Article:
erect stem of the perennial yarrow, which grows
up to a metre tall, is covered in soft hairs, and
bears numerous white or pink flowers arranged in
a flat-topped corymbs - the flower stalks do not
all join at one point. Flowers throughout summer
and autumn. The leaves are fern like, finely dissected,
about 5 -15cm in length, and lacy in appearance.
Can be found growing in grass and waste land.
Used in divination, prediction and folk rituals
for thousands of years, yarrow stalks are still
used today in the i-ching. In East Anglia, as late
as the 1900s, Yarrow was credited with the power
to avert sickness and protect from spells, and was
scattered over doorsteps on Midsummer’s Eve.
used as a styptic, a folk remedy for nose bleeds
suggests inserting a couple of the feathery fresh
leaves into the nostril to provide ‘ideal encouragement
for clotting’ - a slightly more comfortable solution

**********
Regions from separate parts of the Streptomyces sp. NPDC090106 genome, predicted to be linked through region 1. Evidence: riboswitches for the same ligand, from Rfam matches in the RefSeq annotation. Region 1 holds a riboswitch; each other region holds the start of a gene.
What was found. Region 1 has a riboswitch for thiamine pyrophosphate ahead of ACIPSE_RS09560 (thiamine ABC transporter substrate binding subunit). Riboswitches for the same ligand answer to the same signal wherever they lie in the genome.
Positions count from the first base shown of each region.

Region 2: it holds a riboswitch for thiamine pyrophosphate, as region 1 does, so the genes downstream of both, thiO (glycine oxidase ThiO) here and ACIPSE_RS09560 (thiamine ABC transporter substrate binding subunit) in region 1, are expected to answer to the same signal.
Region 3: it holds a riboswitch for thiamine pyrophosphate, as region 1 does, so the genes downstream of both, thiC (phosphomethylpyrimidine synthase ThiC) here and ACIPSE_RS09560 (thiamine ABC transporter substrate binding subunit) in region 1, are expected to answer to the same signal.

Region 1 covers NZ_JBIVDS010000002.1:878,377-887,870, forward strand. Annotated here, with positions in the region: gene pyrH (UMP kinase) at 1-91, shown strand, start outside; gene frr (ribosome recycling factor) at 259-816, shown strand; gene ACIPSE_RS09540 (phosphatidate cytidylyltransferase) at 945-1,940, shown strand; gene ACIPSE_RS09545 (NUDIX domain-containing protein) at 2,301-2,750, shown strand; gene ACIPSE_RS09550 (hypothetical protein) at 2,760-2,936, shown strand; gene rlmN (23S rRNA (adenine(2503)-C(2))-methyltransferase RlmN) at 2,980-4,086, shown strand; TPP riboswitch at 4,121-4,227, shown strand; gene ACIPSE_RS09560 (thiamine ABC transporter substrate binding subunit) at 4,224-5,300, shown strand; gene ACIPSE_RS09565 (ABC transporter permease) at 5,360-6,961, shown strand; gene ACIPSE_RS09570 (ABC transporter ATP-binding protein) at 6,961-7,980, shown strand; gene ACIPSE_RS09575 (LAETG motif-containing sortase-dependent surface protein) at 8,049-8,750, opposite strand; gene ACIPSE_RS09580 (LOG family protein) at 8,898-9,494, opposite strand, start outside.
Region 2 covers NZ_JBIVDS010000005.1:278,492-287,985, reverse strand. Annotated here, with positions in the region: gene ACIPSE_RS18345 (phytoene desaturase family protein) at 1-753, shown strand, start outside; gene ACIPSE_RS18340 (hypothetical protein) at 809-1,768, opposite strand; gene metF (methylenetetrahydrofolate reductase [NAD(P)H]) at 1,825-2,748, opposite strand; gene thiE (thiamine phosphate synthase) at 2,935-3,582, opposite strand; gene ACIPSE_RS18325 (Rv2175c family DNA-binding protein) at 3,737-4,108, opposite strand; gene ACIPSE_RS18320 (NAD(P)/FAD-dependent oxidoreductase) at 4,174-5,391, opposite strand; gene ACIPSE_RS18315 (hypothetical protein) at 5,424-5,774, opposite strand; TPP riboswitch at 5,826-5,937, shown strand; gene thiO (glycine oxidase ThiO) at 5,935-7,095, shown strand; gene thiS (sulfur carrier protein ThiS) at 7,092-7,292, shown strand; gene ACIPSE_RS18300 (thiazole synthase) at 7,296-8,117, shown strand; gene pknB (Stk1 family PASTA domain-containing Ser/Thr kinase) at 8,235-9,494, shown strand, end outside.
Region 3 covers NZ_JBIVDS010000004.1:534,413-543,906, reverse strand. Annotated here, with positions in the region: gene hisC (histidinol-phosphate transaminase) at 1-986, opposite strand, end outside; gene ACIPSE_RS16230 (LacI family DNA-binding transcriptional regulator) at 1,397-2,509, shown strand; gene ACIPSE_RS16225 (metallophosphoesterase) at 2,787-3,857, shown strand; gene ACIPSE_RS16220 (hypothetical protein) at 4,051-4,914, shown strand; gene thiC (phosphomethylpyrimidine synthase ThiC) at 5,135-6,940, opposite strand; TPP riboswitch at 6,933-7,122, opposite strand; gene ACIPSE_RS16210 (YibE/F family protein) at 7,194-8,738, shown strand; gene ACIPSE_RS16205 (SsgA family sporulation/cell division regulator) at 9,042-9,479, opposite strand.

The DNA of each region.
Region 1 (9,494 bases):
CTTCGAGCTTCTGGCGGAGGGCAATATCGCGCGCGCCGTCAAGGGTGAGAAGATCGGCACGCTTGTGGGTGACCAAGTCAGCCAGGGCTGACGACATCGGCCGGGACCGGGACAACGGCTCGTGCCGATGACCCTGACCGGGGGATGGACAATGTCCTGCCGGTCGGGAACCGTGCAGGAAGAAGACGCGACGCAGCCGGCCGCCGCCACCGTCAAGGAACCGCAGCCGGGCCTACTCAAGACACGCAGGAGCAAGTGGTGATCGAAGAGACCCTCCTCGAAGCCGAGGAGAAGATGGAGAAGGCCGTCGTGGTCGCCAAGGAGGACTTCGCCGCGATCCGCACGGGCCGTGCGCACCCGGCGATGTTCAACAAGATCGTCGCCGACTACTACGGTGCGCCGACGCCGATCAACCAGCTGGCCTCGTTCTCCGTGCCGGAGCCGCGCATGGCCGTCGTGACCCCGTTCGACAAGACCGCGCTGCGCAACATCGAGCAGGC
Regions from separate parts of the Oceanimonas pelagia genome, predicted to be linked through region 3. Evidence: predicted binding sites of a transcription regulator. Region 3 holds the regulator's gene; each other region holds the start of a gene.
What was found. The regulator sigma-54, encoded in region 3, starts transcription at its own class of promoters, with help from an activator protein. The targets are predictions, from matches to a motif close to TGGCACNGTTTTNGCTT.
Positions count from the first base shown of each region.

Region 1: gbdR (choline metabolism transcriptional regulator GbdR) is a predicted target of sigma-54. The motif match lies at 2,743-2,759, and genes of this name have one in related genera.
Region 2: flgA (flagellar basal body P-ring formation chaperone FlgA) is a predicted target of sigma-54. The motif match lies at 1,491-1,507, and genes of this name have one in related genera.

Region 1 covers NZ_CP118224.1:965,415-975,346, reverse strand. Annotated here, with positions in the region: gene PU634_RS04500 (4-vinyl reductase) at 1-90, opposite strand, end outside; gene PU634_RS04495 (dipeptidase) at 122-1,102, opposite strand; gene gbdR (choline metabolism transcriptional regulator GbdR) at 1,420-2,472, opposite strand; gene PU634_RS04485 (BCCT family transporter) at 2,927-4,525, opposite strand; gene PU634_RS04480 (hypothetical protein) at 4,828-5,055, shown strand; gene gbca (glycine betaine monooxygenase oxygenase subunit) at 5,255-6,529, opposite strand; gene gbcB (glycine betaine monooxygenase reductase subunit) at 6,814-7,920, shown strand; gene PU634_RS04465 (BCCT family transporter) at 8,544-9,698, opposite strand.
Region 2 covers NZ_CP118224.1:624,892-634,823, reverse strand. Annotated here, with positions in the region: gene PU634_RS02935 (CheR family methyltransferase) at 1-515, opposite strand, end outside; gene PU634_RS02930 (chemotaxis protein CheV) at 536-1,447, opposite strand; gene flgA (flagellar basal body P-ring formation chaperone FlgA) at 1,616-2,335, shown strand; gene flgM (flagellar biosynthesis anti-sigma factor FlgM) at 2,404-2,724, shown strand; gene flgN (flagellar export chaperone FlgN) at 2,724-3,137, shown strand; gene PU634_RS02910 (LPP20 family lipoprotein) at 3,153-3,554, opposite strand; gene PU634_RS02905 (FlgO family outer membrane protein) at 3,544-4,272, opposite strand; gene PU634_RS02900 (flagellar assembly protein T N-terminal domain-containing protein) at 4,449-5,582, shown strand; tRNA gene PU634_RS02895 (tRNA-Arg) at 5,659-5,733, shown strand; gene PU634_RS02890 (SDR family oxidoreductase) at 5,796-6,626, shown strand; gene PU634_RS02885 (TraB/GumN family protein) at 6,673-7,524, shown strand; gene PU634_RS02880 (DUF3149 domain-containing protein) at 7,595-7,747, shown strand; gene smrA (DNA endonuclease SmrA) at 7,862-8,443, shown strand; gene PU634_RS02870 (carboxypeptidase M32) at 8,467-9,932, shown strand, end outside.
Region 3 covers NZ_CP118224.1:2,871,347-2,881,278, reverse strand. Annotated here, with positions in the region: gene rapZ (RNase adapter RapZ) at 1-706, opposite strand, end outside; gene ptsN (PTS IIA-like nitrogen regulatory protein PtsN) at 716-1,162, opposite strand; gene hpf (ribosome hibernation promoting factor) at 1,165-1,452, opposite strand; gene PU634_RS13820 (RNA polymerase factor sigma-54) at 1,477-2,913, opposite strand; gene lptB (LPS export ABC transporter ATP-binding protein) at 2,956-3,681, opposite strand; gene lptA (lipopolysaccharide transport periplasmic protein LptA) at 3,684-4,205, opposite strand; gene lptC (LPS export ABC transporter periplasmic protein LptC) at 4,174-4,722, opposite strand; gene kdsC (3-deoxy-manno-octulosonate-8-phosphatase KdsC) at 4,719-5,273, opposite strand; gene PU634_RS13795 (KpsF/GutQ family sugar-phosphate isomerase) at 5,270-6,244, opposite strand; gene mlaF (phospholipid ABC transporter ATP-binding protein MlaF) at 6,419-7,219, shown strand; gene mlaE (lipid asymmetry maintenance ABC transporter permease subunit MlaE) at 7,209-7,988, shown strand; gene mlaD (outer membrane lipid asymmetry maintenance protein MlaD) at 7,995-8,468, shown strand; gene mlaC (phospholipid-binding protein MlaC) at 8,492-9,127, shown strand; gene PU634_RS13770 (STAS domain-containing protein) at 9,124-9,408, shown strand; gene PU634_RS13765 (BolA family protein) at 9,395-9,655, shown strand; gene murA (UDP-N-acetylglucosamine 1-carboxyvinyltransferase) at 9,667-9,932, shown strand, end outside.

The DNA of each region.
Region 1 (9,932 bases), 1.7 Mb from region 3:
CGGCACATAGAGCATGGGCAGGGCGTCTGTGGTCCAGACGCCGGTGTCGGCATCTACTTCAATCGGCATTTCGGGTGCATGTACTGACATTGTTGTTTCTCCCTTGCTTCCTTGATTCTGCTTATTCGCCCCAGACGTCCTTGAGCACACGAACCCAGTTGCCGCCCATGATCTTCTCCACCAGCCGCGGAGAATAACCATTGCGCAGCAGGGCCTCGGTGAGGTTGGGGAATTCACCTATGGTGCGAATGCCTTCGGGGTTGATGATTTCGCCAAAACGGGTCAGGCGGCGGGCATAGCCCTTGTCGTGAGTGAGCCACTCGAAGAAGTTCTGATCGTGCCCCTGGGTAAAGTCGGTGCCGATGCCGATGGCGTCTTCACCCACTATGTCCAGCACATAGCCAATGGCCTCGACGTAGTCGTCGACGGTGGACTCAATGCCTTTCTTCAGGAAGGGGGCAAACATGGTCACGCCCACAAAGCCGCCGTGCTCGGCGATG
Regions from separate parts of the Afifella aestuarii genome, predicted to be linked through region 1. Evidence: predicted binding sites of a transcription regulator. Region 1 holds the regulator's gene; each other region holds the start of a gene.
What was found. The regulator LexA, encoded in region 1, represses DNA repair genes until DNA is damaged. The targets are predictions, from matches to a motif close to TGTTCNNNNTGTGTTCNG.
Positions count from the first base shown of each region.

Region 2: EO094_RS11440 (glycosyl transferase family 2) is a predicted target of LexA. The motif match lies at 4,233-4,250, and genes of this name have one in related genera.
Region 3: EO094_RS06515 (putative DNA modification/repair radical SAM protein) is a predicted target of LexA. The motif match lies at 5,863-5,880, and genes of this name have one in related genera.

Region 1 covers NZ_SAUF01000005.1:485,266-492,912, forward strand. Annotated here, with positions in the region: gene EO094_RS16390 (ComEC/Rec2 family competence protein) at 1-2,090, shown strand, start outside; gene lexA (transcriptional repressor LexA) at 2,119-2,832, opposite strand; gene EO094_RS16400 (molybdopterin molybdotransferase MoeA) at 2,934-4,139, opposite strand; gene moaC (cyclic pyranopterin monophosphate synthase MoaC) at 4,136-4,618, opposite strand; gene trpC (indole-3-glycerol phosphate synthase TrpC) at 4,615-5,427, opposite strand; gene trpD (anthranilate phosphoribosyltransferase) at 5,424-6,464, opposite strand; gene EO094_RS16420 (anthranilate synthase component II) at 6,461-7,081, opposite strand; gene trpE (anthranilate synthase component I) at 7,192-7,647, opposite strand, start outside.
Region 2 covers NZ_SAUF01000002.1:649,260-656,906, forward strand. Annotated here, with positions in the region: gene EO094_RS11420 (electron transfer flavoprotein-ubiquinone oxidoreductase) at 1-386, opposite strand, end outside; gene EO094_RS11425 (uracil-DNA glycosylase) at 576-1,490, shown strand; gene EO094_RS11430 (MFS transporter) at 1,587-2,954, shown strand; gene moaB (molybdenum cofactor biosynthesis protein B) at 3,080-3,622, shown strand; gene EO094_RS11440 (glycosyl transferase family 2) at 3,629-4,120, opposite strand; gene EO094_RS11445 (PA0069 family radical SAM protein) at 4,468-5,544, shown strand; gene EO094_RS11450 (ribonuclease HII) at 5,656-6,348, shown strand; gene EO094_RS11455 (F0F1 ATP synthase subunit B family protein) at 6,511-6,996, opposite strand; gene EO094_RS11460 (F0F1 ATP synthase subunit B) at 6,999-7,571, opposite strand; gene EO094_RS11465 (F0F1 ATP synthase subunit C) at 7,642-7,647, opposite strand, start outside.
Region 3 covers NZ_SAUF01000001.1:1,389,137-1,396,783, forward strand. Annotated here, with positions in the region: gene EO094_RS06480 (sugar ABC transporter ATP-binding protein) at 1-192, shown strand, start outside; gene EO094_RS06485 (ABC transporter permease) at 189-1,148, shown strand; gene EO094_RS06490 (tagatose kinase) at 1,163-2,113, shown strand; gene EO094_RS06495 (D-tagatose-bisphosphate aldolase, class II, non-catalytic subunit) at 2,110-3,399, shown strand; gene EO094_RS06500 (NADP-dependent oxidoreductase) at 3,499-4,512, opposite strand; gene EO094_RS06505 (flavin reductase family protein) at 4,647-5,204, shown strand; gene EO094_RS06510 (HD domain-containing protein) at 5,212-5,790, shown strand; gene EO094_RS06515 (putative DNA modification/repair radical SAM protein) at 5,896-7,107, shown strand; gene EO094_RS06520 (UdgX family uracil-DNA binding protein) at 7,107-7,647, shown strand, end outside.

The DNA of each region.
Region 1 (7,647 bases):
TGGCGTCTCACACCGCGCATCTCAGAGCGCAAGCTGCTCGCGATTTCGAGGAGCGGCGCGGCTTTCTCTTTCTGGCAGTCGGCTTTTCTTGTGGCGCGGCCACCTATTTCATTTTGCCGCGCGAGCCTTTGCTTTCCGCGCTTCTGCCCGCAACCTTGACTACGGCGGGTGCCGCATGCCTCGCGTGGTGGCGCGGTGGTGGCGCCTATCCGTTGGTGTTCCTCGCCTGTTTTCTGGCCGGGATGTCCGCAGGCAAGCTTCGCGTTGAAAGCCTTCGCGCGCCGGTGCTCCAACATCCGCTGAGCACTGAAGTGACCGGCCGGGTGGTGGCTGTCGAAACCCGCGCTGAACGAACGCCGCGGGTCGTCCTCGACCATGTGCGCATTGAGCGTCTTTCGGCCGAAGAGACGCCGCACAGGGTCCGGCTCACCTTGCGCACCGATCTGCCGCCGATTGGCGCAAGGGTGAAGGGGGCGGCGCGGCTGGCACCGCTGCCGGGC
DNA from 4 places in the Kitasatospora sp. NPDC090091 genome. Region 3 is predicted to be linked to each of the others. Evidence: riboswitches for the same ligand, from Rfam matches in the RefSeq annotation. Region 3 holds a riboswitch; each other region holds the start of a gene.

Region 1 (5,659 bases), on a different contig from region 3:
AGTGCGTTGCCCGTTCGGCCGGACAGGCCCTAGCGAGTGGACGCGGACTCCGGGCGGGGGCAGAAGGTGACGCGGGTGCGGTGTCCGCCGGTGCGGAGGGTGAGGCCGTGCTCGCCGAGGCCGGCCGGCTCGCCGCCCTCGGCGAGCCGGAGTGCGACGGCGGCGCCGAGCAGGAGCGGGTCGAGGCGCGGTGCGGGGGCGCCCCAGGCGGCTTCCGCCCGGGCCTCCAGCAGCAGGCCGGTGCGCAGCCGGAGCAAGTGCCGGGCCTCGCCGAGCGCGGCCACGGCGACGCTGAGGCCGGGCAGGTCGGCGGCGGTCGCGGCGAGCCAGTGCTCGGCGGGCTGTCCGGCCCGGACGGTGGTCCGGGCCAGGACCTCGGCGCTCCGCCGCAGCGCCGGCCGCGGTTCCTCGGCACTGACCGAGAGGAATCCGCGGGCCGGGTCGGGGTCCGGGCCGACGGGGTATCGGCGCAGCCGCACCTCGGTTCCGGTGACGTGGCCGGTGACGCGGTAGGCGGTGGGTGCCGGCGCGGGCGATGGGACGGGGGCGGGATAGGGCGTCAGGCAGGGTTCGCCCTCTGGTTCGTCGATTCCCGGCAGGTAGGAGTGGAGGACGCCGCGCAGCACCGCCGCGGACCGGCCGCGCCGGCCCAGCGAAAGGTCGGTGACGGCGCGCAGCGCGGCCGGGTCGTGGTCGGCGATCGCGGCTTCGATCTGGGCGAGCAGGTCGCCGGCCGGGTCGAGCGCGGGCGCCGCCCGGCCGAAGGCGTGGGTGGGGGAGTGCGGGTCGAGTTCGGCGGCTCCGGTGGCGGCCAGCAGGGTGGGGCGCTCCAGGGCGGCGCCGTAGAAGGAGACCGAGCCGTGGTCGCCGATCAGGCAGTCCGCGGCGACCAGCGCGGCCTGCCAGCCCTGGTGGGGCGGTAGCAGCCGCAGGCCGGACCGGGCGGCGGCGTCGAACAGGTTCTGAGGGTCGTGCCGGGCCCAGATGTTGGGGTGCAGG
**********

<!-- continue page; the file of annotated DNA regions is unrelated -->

might be to soak some cotton wool in a yarrow infusion
and then use this to plug the nostrils. (A folk
name of Yarrow is in fact ‘nose bleed’).
known as “soldier’s woundwort,” its use in the treatment
of wounds is said to go back to Achilles, who was
reported to use it as a salve for soldiers injuries
in the Trojan war. The American Indians have since
used it similarly.
to the urinary tract, Yarrow also increases urination,
and helps clear wind and indigestion, as well as
relaxing peripheral blood vessels, and can help
to reduce high blood pressure. It is also cooling
anti-allergenic compounds in Yarrow are activated
by hot water and steam - Yarrow tea can be helpful
for coughs, flu, hay fever, and catarrh, and a steam
inhalation of the flowers will help relieve sinusitis
pain. The tea is also useful in soothing menstrual
cramps, and will check excessive bleeding.
contains chamazulenes, which are soothing and anti-inflammatory,
and the oil can be used in a chest rub for colds
or catarrh. The oil can be used in a range of skin
care treatments : acne, rashes, eczema, wounds,
cuts, scars, burns... to name a few, and helps tone
the skin. It can also be used as a hair rinse to
promote hair growth.
Avoid in high doses in pregnancy - Yarrow is a uterine
stimulant. The fresh herb can cause dermatitis -
and in rare cases, prolonged use may increase skin